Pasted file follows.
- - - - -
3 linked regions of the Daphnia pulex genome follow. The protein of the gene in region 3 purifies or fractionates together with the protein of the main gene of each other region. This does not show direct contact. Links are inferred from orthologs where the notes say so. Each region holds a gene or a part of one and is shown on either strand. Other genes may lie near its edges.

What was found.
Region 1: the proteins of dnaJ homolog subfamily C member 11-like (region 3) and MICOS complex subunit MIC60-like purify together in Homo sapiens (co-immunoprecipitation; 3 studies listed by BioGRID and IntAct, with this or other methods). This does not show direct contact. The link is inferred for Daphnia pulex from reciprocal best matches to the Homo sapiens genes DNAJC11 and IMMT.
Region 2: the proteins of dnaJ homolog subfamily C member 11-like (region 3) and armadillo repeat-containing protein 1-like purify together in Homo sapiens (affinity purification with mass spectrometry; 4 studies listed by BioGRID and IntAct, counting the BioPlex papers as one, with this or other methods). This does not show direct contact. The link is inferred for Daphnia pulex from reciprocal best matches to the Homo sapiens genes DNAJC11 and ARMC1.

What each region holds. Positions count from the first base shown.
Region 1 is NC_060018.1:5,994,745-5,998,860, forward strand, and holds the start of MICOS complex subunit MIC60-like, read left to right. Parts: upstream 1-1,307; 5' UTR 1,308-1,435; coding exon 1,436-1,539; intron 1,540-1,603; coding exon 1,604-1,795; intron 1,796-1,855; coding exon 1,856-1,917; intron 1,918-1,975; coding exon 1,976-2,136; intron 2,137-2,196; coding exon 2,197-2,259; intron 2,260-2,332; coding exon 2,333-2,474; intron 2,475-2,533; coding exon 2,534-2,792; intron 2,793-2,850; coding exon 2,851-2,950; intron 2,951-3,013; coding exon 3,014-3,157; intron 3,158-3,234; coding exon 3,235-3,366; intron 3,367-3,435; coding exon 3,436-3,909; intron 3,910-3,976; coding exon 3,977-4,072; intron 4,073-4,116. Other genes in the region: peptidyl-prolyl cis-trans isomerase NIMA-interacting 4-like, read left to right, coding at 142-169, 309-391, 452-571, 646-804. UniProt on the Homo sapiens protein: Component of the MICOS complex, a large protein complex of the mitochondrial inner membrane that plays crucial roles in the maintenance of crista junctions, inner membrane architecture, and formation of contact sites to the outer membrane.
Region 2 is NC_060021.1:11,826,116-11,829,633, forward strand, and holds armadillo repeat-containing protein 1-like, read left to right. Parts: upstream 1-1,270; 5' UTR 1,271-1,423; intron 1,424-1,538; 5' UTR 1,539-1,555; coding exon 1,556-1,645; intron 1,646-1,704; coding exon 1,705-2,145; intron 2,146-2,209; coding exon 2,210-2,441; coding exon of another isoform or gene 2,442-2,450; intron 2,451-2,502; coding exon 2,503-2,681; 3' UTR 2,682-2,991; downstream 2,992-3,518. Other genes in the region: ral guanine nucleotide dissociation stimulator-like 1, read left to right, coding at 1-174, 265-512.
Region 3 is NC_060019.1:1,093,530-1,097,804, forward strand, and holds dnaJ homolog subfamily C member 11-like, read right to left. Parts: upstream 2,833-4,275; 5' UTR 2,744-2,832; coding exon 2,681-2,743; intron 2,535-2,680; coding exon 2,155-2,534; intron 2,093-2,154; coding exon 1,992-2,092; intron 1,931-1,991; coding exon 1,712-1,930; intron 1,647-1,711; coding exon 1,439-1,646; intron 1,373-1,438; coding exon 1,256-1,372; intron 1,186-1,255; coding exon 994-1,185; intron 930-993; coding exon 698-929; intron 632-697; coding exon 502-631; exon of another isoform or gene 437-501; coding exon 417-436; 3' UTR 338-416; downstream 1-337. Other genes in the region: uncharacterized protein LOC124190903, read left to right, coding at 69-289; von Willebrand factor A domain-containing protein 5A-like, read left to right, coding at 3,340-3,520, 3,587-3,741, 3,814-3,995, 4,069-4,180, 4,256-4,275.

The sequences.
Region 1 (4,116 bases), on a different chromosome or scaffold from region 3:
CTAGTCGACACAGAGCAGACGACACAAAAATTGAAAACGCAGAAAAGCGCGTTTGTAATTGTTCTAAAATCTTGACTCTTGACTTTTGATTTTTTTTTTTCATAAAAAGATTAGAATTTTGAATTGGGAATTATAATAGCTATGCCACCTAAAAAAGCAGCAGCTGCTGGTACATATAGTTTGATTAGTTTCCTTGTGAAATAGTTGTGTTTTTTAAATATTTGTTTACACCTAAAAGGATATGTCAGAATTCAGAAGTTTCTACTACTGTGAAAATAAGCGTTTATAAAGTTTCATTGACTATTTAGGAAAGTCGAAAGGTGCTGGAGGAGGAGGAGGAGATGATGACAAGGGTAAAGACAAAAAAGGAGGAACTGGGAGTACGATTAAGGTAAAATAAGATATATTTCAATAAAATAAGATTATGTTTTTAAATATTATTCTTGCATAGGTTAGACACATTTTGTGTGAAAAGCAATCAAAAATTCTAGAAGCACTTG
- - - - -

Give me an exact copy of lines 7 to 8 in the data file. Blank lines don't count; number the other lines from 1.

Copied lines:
Region 2 is NC_060021.1:11,826,116-11,829,633, forward strand, and holds armadillo repeat-containing protein 1-like, read left to right. Parts: upstream 1-1,270; 5' UTR 1,271-1,423; intron 1,424-1,538; 5' UTR 1,539-1,555; coding exon 1,556-1,645; intron 1,646-1,704; coding exon 1,705-2,145; intron 2,146-2,209; coding exon 2,210-2,441; coding exon of another isoform or gene 2,442-2,450; intron 2,451-2,502; coding exon 2,503-2,681; 3' UTR 2,682-2,991; downstream 2,992-3,518. Other genes in the region: ral guanine nucleotide dissociation stimulator-like 1, read left to right, coding at 1-174, 265-512.
Region 3 is NC_060019.1:1,093,530-1,097,804, forward strand, and holds dnaJ homolog subfamily C member 11-like, read right to left. Parts: upstream 2,833-4,275; 5' UTR 2,744-2,832; coding exon 2,681-2,743; intron 2,535-2,680; coding exon 2,155-2,534; intron 2,093-2,154; coding exon 1,992-2,092; intron 1,931-1,991; coding exon 1,712-1,930; intron 1,647-1,711; coding exon 1,439-1,646; intron 1,373-1,438; coding exon 1,256-1,372; intron 1,186-1,255; coding exon 994-1,185; intron 930-993; coding exon 698-929; intron 632-697; coding exon 502-631; exon of another isoform or gene 437-501; coding exon 417-436; 3' UTR 338-416; downstream 1-337. Other genes in the region: uncharacterized protein LOC124190903, read left to right, coding at 69-289; von Willebrand factor A domain-containing protein 5A-like, read left to right, coding at 3,340-3,520, 3,587-3,741, 3,814-3,995, 4,069-4,180, 4,256-4,275.